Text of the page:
Leyton Orient may have maintained their faint Play-Off hopes with a comfortable win over Barrow on Saturday but as they enter the final furlong of the League Two season, irrespective of how the season pans out, this summer will bring a watershed moment for the O’s.
At the very minimum Leyton Orient should finish in the top half of the table which would reflect a significant improvement from the 17th place finish in their first season back in the EFL last year.
But despite that achievement, this season looks more a case of ‘what if?’ than surface level improvement.
Plagued by inconsistency which eventually led to the dismissal of Ross Embleton as manager, Orient have at times resembled a Play-Off worthy squad but, despite individual bright sparks across the season (none more so than Danny Johnson and Conor Wilkinson’s 20 and 14 goals respectively), they’ve lacked a genuine cutting edge when it has really mattered.
The initial signs under Jobi McAnuff’s interim tenure have on the whole given cause for optimism in terms of next season. In his 12 games as player-manager to date, Orient have won six and only lost two.
That sort of form extrapolated over the course of the season would find the O’s comfortably inside the Play-Offs and, whilst the games have not always been entertaining, it is clear he has added a solidity to the side as witnessed by their subsequent seven clean sheets.
However be that as it may, should McAnuff be given the manager’s job full time he will have to undertake a significant squad overhaul.
Only six of his current squad – Ousseynou Cisse (2022), Adam Thompson (2022), Ruel Sotiriou (2022), Sam Sargeant (2022), Hector Kyprianou (2022) and Dan Kemp (2023) are contracted beyond this summer.
Whoever takes permanent charge, decisions will need to be made about who to keep and offer new contracts to as well as identifying the priority areas for a starting XI upgrade.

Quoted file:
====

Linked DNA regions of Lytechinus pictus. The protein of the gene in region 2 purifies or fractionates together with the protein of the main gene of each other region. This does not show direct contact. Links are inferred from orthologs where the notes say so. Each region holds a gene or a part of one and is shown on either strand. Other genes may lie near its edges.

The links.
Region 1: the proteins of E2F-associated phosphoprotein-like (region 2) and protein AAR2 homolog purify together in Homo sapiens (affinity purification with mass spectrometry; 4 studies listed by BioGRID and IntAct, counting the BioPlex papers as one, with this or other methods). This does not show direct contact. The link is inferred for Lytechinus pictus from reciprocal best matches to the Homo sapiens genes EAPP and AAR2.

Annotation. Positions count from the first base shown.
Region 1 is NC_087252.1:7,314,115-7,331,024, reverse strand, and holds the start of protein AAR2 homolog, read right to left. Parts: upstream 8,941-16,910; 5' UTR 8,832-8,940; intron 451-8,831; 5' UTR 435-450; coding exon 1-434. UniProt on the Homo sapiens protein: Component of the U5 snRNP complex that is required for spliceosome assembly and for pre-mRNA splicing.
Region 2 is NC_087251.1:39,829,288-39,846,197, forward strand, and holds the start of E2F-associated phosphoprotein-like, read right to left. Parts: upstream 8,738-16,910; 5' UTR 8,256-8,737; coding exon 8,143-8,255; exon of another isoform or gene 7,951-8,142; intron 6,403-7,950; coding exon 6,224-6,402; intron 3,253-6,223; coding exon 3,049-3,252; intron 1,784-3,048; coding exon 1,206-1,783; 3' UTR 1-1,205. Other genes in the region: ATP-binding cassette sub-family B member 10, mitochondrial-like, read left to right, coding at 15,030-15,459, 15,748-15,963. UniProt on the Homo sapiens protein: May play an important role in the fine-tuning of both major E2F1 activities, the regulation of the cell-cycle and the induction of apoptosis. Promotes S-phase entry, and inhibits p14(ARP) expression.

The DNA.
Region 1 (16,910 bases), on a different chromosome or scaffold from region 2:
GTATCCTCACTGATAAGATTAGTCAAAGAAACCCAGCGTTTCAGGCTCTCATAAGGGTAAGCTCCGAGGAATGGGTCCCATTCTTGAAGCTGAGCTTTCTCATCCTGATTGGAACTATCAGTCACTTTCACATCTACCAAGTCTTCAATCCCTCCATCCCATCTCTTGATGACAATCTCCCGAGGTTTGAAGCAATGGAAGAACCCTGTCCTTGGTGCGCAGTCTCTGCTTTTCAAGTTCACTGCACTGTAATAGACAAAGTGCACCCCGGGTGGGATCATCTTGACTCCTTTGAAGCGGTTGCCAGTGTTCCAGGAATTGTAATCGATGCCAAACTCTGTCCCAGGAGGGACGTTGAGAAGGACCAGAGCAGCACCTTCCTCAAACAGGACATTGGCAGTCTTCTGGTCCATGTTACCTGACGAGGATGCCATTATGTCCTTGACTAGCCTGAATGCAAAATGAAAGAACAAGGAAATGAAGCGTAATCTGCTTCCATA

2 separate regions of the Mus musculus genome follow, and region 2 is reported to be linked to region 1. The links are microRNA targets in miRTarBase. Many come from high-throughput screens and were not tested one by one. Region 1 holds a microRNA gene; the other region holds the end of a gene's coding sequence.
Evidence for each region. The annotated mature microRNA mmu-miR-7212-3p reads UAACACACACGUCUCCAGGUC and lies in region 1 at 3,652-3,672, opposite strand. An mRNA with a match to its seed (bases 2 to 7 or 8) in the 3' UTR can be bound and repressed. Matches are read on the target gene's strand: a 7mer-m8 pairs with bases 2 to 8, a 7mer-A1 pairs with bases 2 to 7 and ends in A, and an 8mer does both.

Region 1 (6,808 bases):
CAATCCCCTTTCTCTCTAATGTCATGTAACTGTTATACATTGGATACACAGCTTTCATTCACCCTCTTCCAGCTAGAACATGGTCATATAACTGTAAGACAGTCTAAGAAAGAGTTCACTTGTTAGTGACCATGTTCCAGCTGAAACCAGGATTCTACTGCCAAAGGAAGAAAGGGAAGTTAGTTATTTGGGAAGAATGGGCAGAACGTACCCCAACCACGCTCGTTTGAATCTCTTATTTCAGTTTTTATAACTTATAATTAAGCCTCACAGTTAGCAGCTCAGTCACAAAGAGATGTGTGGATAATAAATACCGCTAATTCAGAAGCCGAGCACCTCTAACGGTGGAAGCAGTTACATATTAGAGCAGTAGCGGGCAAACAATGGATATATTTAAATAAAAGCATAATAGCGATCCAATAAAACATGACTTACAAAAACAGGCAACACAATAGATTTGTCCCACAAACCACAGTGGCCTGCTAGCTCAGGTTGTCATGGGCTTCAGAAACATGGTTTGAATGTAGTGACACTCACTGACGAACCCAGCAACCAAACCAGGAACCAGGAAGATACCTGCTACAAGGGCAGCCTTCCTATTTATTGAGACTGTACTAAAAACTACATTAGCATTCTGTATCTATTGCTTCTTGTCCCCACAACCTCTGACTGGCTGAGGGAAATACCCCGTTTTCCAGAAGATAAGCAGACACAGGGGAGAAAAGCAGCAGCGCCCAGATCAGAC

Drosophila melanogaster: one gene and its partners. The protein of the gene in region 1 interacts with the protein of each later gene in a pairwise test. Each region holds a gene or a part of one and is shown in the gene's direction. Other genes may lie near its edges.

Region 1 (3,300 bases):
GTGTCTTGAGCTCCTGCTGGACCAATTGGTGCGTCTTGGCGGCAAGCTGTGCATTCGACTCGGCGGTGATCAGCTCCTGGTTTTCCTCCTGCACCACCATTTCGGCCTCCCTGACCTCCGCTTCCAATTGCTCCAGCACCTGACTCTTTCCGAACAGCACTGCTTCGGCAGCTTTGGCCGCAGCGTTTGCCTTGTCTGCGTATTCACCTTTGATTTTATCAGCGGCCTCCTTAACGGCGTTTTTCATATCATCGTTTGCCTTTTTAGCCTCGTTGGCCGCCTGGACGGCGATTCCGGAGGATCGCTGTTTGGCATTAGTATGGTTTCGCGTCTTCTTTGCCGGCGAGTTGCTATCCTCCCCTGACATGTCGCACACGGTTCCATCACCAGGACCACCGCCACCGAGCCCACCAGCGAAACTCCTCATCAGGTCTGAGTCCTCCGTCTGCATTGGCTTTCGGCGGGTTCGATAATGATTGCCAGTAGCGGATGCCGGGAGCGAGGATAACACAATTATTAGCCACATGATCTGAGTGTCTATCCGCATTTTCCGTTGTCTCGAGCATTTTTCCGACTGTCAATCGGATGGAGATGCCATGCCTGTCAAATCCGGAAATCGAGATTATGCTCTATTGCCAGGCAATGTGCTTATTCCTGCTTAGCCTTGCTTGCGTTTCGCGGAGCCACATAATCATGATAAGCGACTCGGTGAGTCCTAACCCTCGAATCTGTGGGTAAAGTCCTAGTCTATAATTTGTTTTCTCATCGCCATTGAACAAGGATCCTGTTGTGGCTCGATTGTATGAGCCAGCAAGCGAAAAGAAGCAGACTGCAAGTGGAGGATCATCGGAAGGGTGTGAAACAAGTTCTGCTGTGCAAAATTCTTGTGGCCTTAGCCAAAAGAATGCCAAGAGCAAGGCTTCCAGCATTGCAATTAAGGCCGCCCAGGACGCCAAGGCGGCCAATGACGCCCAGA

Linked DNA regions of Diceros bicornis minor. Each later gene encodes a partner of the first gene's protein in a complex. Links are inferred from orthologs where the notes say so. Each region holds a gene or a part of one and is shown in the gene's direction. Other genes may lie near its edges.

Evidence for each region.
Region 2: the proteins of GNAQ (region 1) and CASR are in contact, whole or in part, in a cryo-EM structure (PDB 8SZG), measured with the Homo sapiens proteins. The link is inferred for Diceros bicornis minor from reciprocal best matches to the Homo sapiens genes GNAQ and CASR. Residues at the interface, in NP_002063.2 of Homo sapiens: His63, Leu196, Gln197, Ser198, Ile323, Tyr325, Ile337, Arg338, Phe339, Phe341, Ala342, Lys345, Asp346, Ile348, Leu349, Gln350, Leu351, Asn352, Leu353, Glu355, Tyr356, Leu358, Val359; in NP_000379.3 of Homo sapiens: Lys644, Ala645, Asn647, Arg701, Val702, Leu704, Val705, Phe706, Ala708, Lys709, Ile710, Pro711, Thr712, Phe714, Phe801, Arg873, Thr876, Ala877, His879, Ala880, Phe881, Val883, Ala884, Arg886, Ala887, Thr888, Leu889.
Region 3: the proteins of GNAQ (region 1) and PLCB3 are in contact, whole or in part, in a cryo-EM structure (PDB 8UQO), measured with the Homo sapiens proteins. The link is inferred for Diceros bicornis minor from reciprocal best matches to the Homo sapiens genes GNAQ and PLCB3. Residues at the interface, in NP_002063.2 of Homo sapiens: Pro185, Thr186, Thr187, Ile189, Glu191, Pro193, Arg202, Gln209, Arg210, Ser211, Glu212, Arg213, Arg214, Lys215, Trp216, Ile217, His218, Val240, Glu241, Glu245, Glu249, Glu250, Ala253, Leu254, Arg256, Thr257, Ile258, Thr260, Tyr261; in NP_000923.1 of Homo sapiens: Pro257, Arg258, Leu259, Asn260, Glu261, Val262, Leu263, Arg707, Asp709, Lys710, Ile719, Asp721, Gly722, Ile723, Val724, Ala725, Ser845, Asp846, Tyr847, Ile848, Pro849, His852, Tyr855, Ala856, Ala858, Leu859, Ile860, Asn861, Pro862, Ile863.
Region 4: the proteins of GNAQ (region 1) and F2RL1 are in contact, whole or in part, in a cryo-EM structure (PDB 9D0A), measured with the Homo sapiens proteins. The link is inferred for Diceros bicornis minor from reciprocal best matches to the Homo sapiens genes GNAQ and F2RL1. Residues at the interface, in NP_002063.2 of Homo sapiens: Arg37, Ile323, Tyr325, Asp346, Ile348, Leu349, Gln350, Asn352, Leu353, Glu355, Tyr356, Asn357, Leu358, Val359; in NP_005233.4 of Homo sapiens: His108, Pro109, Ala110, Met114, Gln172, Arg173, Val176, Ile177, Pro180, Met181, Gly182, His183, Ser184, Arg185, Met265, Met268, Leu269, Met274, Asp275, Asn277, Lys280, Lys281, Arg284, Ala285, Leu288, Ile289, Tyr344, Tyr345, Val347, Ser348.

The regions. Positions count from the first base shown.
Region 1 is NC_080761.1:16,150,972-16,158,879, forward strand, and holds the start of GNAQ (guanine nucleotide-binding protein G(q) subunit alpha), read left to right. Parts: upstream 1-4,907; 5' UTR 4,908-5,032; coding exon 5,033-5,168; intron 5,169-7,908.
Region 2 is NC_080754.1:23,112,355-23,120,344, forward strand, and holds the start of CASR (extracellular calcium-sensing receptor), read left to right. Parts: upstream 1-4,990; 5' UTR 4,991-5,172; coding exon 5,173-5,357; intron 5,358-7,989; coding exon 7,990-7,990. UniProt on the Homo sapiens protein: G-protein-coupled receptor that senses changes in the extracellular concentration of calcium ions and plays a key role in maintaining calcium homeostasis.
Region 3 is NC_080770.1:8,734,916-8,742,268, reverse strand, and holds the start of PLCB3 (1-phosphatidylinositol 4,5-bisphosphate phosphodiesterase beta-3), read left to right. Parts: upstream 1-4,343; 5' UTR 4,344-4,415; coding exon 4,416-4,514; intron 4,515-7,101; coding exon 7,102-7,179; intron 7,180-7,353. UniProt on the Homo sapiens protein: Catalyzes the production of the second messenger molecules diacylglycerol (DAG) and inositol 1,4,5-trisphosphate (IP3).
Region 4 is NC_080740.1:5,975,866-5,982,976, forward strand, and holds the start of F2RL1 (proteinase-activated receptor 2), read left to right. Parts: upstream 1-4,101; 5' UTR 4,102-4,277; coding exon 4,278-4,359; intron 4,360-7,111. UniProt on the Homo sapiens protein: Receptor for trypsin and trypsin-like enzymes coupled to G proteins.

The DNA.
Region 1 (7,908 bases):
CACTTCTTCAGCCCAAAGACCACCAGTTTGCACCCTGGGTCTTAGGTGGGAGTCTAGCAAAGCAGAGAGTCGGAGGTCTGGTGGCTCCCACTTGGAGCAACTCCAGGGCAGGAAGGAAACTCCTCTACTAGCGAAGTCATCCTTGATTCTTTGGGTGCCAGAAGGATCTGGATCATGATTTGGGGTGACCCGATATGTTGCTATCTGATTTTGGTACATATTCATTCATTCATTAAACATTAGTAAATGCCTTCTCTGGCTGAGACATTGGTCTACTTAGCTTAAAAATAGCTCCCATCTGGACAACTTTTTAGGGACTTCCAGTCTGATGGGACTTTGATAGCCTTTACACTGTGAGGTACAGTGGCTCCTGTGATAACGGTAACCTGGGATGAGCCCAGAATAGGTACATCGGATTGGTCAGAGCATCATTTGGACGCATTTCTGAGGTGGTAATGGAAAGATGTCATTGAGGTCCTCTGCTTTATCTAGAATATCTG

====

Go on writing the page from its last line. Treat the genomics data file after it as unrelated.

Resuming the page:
The O’s look like a side that has a competitive starting XI at this level but integral to that is 39-year-old McAnuff himself.
When Orient have been at their best this season it often coincides with McAnuff pulling the strings with the side often bereft of ideas without him.
It’s a cause for concern but also makes it easy to identify where the rebuild needs to start with 13 teams scoring more goals than Orient this season meaning beyond Johnson and Wilkinson there is a distinct lack of goals and attacking threat from the midfield three.
In an ideal world McAnuff would be used sparingly as an impact sub with 20-25 minutes to go but the current lack of quality in depth does not afford such luxury.
Arguably beyond Ouss Cisse and Dan Kemp (further forward) no other midfielder can really lay claim to a starting spot which leaves Leyton Orient having to search for two players, at the very minimum, who can impact play in the middle of the park as well as going forward.
Across the rest of the squad, eight to ten of the players that helped Orient to promotion from the National League still remain at the club.
One senses that this season was perhaps one too many for the majority of them and sentiment will have to go out of the window when the summer re-shape takes place.
The margins between the bottom half of League Two and the top end of the National League may be small but any club serious about promotion to League One cannot afford to carry too many passengers.
One such example would be the case of right-back Sam Ling, a solid servant at the club where his father, former player Martin Ling, serves as Director of Football.
Since joining in their promotion season Ling has played 72 league games (27 so far this campaign) yet West Ham United loanee Tunji Akinola who has deputised at full-back from time to time has shown what an upgrade looks like.
Ling is by no means a weak link but more ambitious Orient fans see him as a squad player not a guaranteed starter.
Replacing him would be a big call but it’s one and others like it which will determine just how much McAnuff or whoever takes charge chooses to reshape Leyton Orient into their own mould rather than one they have inherited.